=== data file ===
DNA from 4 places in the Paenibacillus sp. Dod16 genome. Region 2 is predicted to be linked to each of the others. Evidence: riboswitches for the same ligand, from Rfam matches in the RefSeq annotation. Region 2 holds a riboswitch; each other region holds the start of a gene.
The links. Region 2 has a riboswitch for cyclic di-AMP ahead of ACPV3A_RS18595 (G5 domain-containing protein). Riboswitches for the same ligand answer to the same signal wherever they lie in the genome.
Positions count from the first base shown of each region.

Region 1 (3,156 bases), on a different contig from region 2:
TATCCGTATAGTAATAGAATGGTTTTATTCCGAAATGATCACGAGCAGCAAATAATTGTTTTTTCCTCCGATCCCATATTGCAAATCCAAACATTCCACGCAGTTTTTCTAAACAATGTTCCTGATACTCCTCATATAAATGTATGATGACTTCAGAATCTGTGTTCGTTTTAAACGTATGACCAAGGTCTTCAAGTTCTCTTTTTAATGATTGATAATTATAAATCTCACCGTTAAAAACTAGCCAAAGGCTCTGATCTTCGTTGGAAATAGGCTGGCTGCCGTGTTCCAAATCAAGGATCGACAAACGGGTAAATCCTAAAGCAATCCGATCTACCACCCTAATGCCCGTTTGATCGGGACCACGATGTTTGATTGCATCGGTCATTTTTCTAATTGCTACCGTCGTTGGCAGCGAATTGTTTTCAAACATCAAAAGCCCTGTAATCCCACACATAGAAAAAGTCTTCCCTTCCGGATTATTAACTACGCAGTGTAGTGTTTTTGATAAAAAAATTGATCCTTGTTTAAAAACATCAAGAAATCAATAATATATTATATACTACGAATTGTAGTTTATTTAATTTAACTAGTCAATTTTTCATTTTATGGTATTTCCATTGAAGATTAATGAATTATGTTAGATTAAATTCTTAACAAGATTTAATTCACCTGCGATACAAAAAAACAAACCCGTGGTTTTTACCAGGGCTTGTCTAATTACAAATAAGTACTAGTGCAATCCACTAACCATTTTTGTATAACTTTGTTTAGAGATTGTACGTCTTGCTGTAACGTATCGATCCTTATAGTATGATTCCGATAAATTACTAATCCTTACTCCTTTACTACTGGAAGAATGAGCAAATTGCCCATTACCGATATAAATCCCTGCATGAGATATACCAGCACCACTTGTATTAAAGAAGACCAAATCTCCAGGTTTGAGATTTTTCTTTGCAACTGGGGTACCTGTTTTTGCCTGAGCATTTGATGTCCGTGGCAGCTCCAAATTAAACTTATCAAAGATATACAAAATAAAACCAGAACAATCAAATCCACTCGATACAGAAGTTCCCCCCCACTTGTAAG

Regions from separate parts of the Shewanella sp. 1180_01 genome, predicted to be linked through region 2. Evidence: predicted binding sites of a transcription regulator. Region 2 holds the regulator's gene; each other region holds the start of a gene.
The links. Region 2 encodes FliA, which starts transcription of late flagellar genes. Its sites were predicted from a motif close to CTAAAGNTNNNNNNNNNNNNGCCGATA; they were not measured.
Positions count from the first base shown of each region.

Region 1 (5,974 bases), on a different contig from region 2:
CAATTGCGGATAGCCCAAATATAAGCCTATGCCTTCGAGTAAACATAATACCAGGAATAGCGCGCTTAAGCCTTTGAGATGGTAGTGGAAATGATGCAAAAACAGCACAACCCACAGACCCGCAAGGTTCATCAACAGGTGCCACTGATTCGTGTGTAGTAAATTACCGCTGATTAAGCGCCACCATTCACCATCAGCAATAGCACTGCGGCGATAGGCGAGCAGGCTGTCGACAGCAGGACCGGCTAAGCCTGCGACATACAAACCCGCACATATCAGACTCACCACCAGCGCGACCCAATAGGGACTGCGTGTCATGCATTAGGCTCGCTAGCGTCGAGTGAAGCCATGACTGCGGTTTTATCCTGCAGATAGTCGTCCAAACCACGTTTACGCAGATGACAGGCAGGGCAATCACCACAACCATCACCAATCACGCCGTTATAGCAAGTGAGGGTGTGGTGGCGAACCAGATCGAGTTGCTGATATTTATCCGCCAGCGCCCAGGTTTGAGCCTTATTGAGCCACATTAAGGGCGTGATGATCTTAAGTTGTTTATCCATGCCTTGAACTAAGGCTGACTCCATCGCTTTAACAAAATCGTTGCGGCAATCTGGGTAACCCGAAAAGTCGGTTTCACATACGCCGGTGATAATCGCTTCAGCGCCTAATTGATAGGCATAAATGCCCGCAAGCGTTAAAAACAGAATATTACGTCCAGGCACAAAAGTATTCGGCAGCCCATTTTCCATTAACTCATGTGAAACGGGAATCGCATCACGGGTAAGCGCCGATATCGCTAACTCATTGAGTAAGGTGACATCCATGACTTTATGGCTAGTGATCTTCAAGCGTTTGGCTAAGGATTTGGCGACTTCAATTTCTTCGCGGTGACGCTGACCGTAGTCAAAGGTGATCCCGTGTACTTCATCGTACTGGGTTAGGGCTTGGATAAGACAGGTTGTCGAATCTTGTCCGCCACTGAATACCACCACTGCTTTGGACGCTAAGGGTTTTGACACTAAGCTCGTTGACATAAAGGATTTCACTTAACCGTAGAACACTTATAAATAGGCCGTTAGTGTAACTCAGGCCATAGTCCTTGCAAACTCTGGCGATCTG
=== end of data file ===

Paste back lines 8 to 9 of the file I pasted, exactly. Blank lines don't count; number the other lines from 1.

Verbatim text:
Positions count from the first base shown of each region.

Region 1 (5,974 bases), on a different contig from region 2: